The GDPR requires that website owners get explicit consent from users before collecting any data, including through cookies. This means offering users the chance to opt into specific types of cookies, like advertising or analytics. Having separate opt-in checkboxes for each category ensures that users can make an informed choice about which data they’re comfortable sharing.

You can get consent for cookie use through a banner that appears when someone accesses your site. This will stay on their screen until they opt in or manage preferences. The banner should give users the chance to set their cookie preferences and also tell them where they can find your cookie policy.

Netflix JobisJob cookie settings
Source: Netflix

If you want more targeted emailing lists

While opt-ins may be required for legal compliance, they can also be a great marketing tool. By placing opt-in forms in strategic locations on your website, you can encourage users who are interested in your product to sign up for email updates. This makes it easier to target your email campaigns and improve your overall marketing strategy. Some good places to include a subscription form are shown below:

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Using opt-out consent

While it is required by the CCPA and GDPR to have an opt-in option, you may also need users to be able to choose whether or not they want their information shared with third parties. You should offer them all available means of opting out:

If you sell data of California residents

The CCPA gives Californian users the right to say no to the selling of their personal data. This means that businesses are not allowed to sell personal information about a consumer unless they have explicit permission. 

Consumers can exercise this right by clicking on a “Do Not Sell My Personal Information” link that should be prominently displayed on a business’s homepage or privacy policy page. The process for opting out must be clear and simple, without any confusion or obstacles.

Opting out of selling personal information
Source: Costco Wholesale Corporation
Opting out form example
Source: Costco Wholesale Corporation

If you send marketing emails

The CAN-SPAM Act and GDPR requires that all commercial emails include an opt-out link, typically in the form of an “unsubscribe” button. This ensures that recipients have the ability to unsubscribe from future emails if they so choose.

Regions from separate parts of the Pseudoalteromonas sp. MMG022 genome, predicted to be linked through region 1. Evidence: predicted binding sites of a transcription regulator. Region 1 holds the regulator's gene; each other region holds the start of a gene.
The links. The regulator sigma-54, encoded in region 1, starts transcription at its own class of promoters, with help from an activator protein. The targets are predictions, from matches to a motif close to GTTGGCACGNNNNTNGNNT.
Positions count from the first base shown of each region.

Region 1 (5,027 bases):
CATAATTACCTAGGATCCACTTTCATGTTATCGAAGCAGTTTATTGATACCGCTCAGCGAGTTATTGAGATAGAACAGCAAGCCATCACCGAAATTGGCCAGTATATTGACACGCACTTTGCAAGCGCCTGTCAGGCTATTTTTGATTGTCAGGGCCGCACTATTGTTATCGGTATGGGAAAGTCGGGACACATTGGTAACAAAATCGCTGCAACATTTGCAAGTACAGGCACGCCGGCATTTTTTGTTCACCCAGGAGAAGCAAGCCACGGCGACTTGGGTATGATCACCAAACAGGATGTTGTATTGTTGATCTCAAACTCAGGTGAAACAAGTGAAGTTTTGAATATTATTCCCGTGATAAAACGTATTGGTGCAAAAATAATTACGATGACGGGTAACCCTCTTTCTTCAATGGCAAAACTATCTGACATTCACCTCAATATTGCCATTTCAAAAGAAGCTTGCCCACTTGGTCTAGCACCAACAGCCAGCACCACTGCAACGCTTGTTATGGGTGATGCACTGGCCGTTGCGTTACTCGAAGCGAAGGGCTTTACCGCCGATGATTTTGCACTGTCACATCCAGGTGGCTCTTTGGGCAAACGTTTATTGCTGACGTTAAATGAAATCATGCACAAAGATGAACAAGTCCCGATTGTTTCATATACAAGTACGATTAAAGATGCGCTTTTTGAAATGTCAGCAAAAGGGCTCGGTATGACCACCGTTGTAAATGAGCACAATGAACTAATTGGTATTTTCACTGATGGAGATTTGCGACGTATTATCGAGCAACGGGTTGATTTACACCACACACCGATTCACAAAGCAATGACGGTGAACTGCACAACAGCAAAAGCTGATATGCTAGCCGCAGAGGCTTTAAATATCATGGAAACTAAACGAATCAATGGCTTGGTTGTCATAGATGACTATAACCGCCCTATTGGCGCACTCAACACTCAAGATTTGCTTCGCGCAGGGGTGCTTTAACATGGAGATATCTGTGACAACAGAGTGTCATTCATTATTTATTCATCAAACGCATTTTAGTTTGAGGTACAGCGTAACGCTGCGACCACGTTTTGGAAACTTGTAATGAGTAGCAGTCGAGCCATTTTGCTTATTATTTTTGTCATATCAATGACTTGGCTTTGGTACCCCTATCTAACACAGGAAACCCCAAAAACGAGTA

If using third-party platforms or tools

When using any third-party platform that involves collecting and using personal information, be sure to review their terms of service or privacy policy. They will most likely require an opt-out method which you should include in your own policies as well.

To build trust with consumers, give them the option of opting in and out. This will keep your company compliant and allow you more freedom when sending direct marketing messages that could potentially be seen as aggressive or too pushy.

Email marketing laws to keep in mind

Legal restrictions on email marketing vary from country to country, but it is illegal for companies or individuals to send unsolicited emails without consent. Let’s briefly denote what is considered legal email marketing according to GDPR and CCPA laws.

GDPR

The GDPR requires any company that works with Europeans to take measures ensuring data privacy and security:

  1. Companies must get explicit consent from subscribers, explain why data is being collected, and inform subscribers of data breaches within 72 hours. 
  2. Access to subscriber data must be granted upon request. 
  3. Only data necessary for marketing campaigns should be collected, with justification if needed.

To make sure you are following all of the GDPR regulations, it is useful to have a checklist to refer to. The fines for not complying with GDPR rules can be significant, up to 4% of annual global turnover or €20 million. Therefore, it is important to make sure you are aware of the regulations and take steps to comply with them.

CCPA

The California Consumer Privacy Act (CCPA) provides consumers in California with a number of basic rights. Businesses that collect email addresses from California residents must comply with CCPA. This includes: 

  • Getting explicit consent from consumers before adding them to any email marketing lists
  • Providing customers with the option to opt out of receiving marketing emails
  • Including information about email collection and usage in their privacy notices